Learn much more about teaching ideas and tools for Twitter in the many resources listed on TeachersFirst Twitter for Teachers page.
Parent permission advised before posting student work created using this tool
Includes Interaction w general public/ public galleries with unmoderated content
Includes social features, such as "friends," comments, ratings by others
Requires registration/log-in (WITH email)
Grades3 to 12
In the ClassroomUse this site as a resource for a problem of the day activity. Challenge students to solve and provide explanations to logic puzzles and create their own problems. Display on the interactive whiteboard or projector as a springboard to class discussion of the Mathematics involved within each of the problems.
Grades1 to 3
In the ClassroomChoose this site for a math computer center to allow students to practice money counting skills. Use on the interactive whiteboard or projector while students draw and write the correct answers at their seats. If you are teaching a unit about money, provide this link on your class website for students to access both in and out of the classroom.
Grades4 to 6
In the ClassroomDemonstrate the use of a protractor on your interactive whiteboard or projector with this activity. Challenge students to guess the angle before measuring with the protractor. Assess understanding of acute and obtuse angles through students' estimates of angles.
Grades4 to 7
In the ClassroomUse this sight on your interactive whiteboard or projector when beginning a unit on addition or subtraction of decimals to help students recognize the real world uses of decimals. Challenge students to create their own version of the game for classmates for additional practice. Incorporate the activity into your class website or blogs for students to access and practice at home.
Grades1 to 4
tag(s): logic (243)
In the ClassroomPractice vocabulary of geometry terms by allowing students to play the game, as they reach each level, challenge them to define terms such as rotation, reflection and translation. Set up the activity at a computer center to practice logic and problem solving skills. Challenge students to create their own map with a path for other students to play.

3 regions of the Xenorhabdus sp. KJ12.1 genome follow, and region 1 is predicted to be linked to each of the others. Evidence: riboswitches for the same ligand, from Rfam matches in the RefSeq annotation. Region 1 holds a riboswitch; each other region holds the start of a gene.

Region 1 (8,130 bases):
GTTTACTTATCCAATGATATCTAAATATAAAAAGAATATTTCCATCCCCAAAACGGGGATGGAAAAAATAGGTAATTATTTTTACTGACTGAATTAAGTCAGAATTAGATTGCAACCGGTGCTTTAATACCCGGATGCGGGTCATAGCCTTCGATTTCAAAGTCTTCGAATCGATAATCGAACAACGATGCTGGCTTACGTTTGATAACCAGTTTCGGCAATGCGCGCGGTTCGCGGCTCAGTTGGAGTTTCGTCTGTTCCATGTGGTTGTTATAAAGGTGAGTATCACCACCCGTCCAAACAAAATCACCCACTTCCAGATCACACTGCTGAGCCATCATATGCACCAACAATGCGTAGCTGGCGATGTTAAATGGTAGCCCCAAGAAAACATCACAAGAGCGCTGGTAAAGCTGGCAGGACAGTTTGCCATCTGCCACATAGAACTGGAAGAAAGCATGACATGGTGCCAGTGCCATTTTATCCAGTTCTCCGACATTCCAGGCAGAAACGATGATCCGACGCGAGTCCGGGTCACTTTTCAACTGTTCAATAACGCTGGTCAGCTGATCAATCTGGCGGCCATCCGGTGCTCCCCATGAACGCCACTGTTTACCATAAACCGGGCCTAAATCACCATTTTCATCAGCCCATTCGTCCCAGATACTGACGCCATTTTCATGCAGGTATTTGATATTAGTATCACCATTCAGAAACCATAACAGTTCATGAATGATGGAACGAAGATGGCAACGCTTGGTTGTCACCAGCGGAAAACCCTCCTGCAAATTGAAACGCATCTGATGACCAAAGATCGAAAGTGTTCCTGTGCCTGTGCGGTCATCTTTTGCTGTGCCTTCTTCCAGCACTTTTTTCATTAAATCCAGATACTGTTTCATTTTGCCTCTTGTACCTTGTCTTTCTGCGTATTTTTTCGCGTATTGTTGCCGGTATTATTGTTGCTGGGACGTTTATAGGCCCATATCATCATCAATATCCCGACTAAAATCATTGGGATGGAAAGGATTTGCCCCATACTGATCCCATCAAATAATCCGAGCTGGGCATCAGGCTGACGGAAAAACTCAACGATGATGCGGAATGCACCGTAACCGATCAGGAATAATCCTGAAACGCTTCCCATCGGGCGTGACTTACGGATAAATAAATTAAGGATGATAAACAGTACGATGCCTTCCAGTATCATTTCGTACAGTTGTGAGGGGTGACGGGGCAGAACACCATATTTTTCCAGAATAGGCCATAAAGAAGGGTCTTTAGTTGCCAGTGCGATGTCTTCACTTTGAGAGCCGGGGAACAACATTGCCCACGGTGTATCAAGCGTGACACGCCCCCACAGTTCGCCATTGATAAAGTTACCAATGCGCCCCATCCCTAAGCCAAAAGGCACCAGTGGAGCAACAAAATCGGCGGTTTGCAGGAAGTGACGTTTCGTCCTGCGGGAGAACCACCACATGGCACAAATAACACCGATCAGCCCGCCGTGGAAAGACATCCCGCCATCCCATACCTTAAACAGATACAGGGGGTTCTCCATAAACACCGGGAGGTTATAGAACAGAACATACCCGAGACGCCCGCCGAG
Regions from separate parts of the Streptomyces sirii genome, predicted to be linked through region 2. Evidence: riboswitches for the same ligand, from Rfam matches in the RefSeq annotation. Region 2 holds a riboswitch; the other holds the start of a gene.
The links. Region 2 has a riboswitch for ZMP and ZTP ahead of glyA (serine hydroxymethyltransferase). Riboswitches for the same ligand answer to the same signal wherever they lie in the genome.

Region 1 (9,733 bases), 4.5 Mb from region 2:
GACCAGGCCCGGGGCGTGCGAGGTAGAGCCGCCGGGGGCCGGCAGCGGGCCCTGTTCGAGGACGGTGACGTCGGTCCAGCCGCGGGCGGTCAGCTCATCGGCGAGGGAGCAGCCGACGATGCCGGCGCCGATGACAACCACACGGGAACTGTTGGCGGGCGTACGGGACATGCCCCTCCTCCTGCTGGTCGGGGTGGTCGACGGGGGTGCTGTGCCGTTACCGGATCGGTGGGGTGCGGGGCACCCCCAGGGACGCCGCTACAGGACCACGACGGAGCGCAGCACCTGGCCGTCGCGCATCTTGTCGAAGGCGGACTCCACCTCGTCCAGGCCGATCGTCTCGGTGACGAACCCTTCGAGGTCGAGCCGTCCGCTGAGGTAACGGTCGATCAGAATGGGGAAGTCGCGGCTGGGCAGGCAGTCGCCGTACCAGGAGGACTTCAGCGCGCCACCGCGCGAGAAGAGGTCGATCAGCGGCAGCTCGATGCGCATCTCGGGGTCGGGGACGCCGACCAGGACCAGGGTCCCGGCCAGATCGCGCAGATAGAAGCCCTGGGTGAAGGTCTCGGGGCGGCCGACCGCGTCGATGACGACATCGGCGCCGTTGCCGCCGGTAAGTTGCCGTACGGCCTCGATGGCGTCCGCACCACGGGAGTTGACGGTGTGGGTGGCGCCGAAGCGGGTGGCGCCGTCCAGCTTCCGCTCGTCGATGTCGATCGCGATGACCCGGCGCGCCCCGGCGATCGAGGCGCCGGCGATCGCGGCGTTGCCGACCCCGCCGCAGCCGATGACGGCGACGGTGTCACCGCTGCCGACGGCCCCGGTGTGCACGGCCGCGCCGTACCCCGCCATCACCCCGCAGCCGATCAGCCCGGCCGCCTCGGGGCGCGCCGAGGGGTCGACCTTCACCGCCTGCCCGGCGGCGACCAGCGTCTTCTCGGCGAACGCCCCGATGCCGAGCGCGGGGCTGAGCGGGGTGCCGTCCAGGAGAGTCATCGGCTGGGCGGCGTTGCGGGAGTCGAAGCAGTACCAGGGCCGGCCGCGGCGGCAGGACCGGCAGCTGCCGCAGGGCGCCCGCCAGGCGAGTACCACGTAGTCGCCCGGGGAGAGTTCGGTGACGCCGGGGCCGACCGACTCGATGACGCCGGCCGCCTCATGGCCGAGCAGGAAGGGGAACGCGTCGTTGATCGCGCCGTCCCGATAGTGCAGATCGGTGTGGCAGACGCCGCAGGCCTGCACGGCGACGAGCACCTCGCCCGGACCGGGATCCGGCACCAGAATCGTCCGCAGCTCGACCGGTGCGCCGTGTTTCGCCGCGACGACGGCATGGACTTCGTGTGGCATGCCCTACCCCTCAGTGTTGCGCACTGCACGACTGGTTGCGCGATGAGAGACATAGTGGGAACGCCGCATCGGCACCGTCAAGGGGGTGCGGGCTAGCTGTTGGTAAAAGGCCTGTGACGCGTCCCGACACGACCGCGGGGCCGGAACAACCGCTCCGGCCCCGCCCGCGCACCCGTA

Grades3 to 5
In the ClassroomUse this game as a math center to practice multiplication facts. Play as a class on the interactive whiteboard or projector. Share this site on your class webpage for students to utilize both in the classroom and out.
Grades1 to 6
In the ClassroomDisplay on your interactive whiteboard or projector to use as a center for logic and problem solving. Keep a class chart and challenge students to increase their speed and increase level of difficulty.
Grades2 to 8
tag(s): worksheets (62)
In the ClassroomThis is a great site to help students better understand fractions. Use on an interactive whiteboard or projector and fill out the sheets on the board. Print out the worksheets and pair them with manipulatives and create a center. Since the worksheets have different levels, use them to differentiate for students who need extra scaffolding or for students who need extension activities.
GradesK to 12
tag(s): printables (39)
In the ClassroomThis site is a great way to add creativity to your teaching. Make games boards that can be used to review curriculum in any subject area. These games can be used as a center to support your curriculum. These boards aren't just for the teacher, have pairs of students work together to create their own games. Perhaps have them research a topic, then share the information with peers in the form of a game. Then have students exchange games for other pairs to play. This is a great way to differentiate an assignment by providing different versions of a game or having students create their own at an appropriate level of difficulty. For students who need more support, provide partially completed versions for them to "create" the rest from a word bank.